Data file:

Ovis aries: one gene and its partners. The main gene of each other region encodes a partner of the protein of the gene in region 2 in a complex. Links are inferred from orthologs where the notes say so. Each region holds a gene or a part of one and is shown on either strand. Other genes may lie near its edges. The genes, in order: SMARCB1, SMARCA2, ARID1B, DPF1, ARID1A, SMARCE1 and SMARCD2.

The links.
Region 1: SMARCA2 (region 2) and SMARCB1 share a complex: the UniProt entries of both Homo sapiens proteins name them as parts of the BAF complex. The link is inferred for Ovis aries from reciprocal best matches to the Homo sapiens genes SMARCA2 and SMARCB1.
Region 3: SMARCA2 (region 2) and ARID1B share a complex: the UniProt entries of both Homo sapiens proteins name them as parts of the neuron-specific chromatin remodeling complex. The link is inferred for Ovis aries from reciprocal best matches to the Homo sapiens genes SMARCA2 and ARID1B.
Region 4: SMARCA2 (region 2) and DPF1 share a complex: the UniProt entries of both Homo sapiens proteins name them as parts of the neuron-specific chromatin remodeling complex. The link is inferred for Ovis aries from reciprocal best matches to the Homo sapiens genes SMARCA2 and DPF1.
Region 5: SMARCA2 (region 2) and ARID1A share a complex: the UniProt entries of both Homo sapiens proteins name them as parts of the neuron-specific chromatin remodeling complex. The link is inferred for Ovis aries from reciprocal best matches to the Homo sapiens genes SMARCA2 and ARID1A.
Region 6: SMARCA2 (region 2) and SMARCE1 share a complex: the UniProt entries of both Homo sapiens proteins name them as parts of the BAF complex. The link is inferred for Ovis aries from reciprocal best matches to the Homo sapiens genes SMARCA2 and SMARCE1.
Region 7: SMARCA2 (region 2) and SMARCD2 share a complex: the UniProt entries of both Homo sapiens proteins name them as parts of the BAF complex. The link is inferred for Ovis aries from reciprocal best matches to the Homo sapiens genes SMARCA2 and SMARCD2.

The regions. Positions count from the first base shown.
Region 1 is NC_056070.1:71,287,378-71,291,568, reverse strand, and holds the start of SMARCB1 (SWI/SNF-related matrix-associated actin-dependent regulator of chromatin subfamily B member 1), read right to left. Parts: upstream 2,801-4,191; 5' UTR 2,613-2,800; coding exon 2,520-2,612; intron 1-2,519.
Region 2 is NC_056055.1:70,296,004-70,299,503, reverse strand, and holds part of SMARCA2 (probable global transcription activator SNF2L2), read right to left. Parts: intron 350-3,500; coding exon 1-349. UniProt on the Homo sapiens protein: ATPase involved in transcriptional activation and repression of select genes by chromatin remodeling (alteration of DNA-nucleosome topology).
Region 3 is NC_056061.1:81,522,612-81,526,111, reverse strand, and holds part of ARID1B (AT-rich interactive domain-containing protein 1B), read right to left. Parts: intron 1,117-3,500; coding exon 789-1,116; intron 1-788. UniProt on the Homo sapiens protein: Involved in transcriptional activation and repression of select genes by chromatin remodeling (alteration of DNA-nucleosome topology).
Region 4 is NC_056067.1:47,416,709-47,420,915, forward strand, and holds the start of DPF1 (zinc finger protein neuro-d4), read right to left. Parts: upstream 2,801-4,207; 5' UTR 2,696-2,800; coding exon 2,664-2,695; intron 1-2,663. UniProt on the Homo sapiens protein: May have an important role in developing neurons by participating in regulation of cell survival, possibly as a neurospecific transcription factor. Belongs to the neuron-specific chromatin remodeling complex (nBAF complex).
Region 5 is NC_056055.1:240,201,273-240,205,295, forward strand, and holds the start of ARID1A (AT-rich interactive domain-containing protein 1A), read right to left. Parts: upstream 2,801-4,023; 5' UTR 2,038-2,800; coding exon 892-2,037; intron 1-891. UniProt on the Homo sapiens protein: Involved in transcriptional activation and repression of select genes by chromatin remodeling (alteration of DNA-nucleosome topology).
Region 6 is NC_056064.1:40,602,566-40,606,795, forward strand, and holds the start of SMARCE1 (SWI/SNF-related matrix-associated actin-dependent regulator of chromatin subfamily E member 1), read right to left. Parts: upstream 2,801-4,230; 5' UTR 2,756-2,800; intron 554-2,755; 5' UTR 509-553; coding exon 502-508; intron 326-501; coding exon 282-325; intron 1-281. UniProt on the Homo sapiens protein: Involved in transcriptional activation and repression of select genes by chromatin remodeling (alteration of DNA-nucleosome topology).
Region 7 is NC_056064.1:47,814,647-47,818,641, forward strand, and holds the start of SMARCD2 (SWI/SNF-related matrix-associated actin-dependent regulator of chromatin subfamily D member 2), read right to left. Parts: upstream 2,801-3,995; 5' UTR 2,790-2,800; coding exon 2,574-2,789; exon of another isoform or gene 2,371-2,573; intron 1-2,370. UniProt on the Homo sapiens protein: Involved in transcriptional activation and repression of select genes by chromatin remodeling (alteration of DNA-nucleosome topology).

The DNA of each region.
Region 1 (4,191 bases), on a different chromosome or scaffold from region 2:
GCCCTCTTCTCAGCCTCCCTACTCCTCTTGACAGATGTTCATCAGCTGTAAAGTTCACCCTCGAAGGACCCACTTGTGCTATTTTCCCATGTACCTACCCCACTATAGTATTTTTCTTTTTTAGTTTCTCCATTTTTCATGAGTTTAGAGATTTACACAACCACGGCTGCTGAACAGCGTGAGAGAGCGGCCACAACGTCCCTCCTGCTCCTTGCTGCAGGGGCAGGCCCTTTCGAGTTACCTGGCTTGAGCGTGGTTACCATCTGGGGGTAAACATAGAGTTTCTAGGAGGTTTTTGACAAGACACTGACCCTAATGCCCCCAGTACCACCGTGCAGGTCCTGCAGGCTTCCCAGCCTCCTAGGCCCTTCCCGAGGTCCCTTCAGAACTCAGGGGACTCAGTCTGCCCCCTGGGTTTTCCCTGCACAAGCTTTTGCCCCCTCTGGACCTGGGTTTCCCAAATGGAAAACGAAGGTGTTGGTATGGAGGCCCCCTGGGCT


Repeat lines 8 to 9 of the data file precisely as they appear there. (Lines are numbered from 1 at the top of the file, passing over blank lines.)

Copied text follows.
Region 7: SMARCA2 (region 2) and SMARCD2 share a complex: the UniProt entries of both Homo sapiens proteins name them as parts of the BAF complex. The link is inferred for Ovis aries from reciprocal best matches to the Homo sapiens genes SMARCA2 and SMARCD2.

The regions. Positions count from the first base shown.